This is great news for AMD, who have been enjoying the royalties from the sales of consoles and could use the fresh injection of cash as gamers upgrade once the consoles launch.
Here is some more Tech News from around the web:
- Possible Patent For Post Navi GPU Architecture Spotted @ [H]ard}OCP
- Withings Pulse HR review: A longer-lasting competitor to Fitbit’s Alta HR @ Ars Technica
- Negative capacitance appears in ferroelectric materials @ Physicsworld
- Microsoft partner portal 'exposes 'every' support request filed worldwide' today @ The Register
Subject: General Tech | January 18, 2019 - 02:50 PM | Jim Tanous
Tagged: Ryzen 3000, radeon vii, lisa su, interview, EPYC, amd
German site PC Games Hardware today posted an interview with AMD CEO Dr. Lisa Su. The interview was conducted as part of a roundtable discussion following her CES keynote last week.
Dr. Su addresses questions about the current and future role for Vega for both professionals and consumers, the outlook for Ryzen 3000 and EPYC, ray tracing and FreeSync, AMD’s 2019 product roadmap, and the future of chip design.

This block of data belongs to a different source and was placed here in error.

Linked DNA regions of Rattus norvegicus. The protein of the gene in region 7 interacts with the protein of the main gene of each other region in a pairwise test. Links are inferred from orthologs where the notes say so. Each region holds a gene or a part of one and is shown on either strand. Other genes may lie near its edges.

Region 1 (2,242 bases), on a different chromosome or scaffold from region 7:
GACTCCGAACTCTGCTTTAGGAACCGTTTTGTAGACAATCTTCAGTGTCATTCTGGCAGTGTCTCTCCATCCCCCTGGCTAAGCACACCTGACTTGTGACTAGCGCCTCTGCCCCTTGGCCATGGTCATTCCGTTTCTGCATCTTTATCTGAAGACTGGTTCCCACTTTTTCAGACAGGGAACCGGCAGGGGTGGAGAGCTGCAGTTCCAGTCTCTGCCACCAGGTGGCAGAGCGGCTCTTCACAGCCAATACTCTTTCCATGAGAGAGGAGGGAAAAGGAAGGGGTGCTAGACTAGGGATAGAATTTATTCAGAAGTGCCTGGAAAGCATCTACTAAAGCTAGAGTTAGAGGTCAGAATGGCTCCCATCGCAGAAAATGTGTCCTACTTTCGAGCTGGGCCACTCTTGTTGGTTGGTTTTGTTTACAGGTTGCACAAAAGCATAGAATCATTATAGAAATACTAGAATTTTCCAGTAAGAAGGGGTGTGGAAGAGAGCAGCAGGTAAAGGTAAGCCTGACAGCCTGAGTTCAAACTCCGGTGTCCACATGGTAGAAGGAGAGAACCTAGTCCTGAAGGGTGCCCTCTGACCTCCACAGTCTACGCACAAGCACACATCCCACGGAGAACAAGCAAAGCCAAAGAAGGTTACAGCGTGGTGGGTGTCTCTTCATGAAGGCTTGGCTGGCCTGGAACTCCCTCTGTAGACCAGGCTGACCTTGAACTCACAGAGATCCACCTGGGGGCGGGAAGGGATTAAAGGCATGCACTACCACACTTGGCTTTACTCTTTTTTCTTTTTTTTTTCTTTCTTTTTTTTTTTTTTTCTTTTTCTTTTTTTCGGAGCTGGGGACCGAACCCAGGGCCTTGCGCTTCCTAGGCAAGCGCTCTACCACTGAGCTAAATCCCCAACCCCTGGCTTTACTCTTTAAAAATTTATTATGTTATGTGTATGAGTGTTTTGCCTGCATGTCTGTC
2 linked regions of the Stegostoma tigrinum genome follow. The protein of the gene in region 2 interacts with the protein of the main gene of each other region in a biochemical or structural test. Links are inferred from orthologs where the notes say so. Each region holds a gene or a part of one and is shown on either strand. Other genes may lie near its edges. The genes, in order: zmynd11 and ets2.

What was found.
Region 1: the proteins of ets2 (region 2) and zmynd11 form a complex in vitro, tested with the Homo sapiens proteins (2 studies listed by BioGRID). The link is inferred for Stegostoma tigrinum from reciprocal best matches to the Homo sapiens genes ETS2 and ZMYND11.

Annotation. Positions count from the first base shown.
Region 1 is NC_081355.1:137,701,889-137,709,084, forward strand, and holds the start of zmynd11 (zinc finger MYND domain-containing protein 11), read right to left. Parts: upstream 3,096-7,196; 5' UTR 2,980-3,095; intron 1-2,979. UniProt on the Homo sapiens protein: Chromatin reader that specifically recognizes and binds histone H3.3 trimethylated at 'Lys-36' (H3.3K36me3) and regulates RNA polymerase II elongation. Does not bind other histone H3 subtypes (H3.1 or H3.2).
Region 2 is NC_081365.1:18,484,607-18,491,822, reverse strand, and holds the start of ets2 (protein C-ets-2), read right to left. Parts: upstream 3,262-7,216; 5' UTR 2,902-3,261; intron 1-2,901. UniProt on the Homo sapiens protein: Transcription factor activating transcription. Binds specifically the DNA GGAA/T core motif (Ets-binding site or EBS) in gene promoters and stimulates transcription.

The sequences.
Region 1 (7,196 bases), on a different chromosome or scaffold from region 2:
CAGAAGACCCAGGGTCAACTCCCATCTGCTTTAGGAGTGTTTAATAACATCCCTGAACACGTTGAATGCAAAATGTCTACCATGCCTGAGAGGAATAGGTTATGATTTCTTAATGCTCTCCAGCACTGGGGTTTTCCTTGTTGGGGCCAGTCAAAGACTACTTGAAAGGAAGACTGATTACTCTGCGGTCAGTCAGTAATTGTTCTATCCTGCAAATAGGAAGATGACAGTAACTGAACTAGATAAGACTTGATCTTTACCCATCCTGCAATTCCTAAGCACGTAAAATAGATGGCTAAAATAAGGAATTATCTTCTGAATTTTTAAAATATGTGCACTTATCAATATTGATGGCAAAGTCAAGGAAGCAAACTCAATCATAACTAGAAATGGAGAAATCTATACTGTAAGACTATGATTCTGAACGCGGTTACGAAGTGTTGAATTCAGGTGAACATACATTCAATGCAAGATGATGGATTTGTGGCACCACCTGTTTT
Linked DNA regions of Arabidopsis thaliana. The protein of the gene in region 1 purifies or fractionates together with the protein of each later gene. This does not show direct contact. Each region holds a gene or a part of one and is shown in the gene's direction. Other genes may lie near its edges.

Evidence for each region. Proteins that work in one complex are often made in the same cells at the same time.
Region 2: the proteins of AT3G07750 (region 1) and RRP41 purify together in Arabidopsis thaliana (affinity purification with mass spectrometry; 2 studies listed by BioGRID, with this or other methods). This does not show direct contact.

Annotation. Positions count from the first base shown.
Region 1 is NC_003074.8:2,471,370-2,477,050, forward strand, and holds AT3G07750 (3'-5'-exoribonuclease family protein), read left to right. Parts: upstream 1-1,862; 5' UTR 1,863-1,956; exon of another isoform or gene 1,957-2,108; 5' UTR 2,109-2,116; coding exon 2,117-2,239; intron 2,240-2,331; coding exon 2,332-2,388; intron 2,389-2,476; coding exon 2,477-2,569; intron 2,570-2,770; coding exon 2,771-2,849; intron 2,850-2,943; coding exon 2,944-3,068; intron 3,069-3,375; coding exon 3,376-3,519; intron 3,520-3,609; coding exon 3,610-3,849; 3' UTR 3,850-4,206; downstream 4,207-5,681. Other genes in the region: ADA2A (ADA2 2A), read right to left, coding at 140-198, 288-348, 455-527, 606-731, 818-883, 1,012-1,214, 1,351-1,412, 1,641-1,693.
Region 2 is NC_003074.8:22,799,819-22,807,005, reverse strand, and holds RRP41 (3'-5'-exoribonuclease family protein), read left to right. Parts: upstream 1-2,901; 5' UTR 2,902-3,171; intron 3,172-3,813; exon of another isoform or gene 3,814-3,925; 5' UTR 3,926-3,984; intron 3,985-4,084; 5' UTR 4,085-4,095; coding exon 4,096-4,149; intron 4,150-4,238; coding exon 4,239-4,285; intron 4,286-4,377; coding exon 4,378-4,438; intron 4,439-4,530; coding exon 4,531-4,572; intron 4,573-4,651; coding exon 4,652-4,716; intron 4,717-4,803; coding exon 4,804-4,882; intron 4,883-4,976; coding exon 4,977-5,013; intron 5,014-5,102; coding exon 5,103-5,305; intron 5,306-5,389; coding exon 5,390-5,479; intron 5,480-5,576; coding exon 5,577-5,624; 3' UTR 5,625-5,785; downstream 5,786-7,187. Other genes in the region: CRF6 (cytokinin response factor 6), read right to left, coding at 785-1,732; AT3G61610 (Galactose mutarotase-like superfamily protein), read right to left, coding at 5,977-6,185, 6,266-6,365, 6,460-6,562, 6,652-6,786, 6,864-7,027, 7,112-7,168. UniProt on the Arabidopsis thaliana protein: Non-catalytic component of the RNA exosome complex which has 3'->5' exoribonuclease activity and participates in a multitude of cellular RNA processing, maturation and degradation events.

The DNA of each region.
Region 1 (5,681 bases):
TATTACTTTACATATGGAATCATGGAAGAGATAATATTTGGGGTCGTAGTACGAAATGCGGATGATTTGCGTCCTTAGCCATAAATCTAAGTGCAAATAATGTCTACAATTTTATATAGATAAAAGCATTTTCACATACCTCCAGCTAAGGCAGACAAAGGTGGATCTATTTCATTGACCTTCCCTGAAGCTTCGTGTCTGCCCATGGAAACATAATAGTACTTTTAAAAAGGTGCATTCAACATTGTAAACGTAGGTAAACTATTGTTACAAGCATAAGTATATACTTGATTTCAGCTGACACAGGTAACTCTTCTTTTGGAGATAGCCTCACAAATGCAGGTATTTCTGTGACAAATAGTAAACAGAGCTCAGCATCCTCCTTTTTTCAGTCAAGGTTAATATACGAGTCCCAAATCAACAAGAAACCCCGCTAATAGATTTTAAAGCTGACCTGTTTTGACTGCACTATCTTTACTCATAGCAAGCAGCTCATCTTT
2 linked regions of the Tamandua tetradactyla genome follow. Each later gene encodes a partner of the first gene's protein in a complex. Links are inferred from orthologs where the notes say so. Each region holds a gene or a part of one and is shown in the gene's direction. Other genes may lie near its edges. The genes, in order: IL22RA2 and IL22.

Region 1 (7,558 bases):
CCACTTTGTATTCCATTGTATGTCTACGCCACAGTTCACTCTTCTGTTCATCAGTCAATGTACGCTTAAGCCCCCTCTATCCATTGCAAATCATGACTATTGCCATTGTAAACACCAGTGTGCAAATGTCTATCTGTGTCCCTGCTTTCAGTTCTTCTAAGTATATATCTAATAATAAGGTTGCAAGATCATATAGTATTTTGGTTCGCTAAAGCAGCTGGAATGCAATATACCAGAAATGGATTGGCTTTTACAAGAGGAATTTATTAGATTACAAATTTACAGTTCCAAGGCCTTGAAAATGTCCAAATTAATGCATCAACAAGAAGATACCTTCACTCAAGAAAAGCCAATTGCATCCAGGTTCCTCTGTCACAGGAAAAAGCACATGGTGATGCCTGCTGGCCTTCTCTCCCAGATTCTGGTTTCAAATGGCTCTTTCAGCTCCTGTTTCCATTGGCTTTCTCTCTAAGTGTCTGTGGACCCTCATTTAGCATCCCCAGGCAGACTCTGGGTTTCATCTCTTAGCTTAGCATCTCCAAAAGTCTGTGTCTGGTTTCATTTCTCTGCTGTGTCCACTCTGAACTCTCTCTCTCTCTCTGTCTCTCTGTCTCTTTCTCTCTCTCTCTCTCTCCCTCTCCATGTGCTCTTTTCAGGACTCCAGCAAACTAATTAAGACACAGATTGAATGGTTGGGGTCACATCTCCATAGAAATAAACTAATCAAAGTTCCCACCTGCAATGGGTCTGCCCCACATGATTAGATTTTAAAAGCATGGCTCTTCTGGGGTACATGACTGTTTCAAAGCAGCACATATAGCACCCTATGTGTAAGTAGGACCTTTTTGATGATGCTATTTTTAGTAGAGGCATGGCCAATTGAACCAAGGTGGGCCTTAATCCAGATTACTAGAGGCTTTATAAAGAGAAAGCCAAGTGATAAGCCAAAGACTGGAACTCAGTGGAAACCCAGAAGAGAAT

Check out the interview over at YouTube or via the player embedded above.
Subject: General Tech | January 17, 2019 - 12:32 PM | Jeremy Hellstrom
Tagged: amd, rumour, Vega VII
There are several rumours bouncing around the internet about the new GPU from AMD, from overall shortages, to selling short through to the non-existence of custom cards from AIB partners. As usual AMD is fairly tight lipped about unreleased product but did refute the post from Tweaktown stating there will be a mere 5000 cards available at launch, stating that they expected to be able to meet initial demand; a nice change from the issues that plagued the entire industry in 2018.
There are also allegations that the cost of the 16GB of HBM2 will mean AMD will take a loss on every single card sold at the $700 MSRP, which is honestly ludicrous on the face of it. However there is one rumour that The Inquirer noticed AMD would not comment on, we still do not have confirmation of third party cards. That would be an odd move on AMD's part, but as this year we will see Intel auction off a high end chip instead of selling them on the open market perhaps we are in for a strange year.
"AMD, however, has dismissed that these supply issues exist, and said in a statement that it has enough supply of the 7nm GPU to meet demand."